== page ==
Almost Missouri has made the point that, even if birthrates are collapsing everywhere, there are still enough non-white immigration-able people in the world to move to the West and radically alter Western demographics forever. This is true, but it isn’t really my concern.
     
    Surely, once the plutocracy's global logistics start delivering them to your doorstep it will become your concern?

    I think we're mostly on the same page, it's just that what you regard as a minor detail—that the productive are down while the parasitical remain up—I regard as the whole of the immediate problem: demographics only matter comparatively. Everything you and I favor stood triumphant in the past with much smaller productive populations. Today those populations are bigger, but they have been outraced by parasitical dependents who have no intention of releasing their fatal grip on their host.


    Policy should be informed accordingly.
     
    Yes, "should be", but as of today, policy is permanently in the hands of people with the opposite objectives to ours, so I guarantee that policy will be the opposite too.

    BTW, I think I mostly agree with your "downthread" topics, though I would use different language to describe them, as I think would most people who may unwittingly agree with you.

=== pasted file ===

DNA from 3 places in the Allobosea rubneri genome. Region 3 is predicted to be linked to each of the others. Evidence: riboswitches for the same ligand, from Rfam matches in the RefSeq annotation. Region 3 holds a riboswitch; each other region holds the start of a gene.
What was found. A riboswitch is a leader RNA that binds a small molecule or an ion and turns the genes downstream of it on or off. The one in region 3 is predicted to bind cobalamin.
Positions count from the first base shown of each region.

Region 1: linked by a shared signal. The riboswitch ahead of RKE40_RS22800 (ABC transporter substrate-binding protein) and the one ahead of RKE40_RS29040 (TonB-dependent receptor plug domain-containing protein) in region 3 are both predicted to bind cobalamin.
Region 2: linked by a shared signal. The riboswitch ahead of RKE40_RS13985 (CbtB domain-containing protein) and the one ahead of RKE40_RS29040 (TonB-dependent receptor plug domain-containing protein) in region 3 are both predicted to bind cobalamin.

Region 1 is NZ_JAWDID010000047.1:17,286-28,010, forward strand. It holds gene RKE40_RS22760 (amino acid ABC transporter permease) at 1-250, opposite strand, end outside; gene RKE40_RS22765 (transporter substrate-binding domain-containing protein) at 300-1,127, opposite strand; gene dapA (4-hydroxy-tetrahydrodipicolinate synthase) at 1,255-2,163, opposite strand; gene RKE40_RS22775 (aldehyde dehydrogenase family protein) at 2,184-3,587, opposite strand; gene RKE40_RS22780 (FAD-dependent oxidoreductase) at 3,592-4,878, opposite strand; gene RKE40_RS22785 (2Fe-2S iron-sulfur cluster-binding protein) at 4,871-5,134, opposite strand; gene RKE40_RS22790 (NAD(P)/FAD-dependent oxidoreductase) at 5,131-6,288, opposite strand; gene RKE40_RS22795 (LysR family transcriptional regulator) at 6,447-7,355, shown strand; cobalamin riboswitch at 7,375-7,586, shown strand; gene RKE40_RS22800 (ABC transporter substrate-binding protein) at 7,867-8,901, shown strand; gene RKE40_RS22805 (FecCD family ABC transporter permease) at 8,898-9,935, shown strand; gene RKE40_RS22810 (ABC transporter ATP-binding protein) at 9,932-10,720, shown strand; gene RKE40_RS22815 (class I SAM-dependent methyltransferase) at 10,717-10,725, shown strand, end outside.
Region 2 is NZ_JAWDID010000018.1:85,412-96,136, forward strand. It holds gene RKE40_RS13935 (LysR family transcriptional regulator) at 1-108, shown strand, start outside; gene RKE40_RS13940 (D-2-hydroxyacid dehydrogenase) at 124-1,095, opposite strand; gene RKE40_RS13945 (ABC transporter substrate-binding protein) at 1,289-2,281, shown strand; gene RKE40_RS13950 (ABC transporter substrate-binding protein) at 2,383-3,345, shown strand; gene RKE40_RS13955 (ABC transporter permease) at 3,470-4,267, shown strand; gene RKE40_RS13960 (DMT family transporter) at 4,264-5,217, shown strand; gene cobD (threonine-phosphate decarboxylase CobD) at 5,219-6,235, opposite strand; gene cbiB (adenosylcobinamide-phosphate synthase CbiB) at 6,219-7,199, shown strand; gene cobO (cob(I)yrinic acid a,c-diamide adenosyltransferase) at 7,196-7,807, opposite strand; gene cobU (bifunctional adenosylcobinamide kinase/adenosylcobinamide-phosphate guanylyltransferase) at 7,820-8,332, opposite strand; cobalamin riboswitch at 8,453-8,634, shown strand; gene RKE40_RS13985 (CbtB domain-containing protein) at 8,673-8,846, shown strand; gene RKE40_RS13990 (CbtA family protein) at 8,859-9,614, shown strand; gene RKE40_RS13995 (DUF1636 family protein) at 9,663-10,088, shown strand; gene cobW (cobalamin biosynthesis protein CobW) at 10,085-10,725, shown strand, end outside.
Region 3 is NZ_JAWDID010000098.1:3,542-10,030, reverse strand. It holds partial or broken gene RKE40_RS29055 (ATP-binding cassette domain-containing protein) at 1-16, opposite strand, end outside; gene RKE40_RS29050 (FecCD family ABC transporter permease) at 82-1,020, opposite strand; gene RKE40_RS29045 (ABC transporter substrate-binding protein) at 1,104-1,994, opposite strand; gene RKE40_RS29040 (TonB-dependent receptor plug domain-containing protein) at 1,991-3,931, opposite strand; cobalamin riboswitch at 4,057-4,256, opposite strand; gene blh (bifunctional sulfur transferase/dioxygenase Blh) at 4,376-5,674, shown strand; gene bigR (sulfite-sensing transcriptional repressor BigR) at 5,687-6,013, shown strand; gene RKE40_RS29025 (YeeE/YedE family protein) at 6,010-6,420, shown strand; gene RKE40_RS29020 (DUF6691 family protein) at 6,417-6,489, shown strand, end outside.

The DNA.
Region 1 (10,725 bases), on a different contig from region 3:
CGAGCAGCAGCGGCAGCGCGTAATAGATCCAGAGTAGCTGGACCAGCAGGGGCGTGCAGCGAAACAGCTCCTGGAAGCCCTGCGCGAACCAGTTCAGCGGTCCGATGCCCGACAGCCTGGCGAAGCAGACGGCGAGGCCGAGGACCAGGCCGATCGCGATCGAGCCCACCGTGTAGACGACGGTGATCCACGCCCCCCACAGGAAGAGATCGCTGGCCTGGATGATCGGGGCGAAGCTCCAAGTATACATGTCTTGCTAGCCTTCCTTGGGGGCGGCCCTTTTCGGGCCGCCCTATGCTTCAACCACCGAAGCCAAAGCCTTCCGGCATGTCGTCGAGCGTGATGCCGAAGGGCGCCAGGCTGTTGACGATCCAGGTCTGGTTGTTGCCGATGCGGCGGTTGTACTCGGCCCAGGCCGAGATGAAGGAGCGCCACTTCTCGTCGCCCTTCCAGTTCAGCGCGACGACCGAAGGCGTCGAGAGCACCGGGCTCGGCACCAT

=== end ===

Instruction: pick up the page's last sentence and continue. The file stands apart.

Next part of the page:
------

    *Yes, I'm aware that a tranche of this is that they are being assassinated in utero. Though for purposes of this discussion, in utero assassination may only be marginally worse than extinction via family attrition.

    Replies: @Intelligent Dasein, @Paperback Writer

  12. @JL
    I don't think marijuana legalization is such a good example of states standing up for their rights against opposition from the feds. In fact, the federal government understands where things are going on that front, is mostly supportive, but has large bureaucracies and lobby interests they have to at least give lip service to. So this was a way to offload responsibility and then say, look, momentum, it's unstoppable.

    In reality, if the feds really want to oppose states' rights, they have many potent weapons in their arsenal. Violence, or the threat of it, is just one of these. Another is greenmail, holding back federal highway funds, for example, without which it's almost impossible to keep roads in good repair. Fedgov will only let go in the event of collapse or some kind of major reform.

    Replies: @RoatanBill, @Unit472, @Almost Missouri, @anon

    Remember the movie Cool Hand Luke? What work did the chain gang prisoners do? Wasn’t it road maintenance!

    I was a school crossing guard when I was in elementary school ( yes even that job went unpaid ) and remember talking to the shotgun wielding guard in charge of a local chain gang doing road maintenance in Fairfax Virginia. He told me he sometimes pretend he had dozed off to see if any of the inmates would run ( they weren’t actually chained each other) so he could shoot them!

  13. @Paperback Writer
    @dfordoom


    There may even be wars for control of population resources.

     

    That means women.

    Replies: @Liberty Mike

    Put another way, it means “where the white women at?”

    • Agree: Gordo
    • Replies: @Paperback Writer
    @Liberty Mike

    Not to the Chinese. They go for Asian women, in general.

  14. @RoatanBill
    @JL

    holding back federal highway funds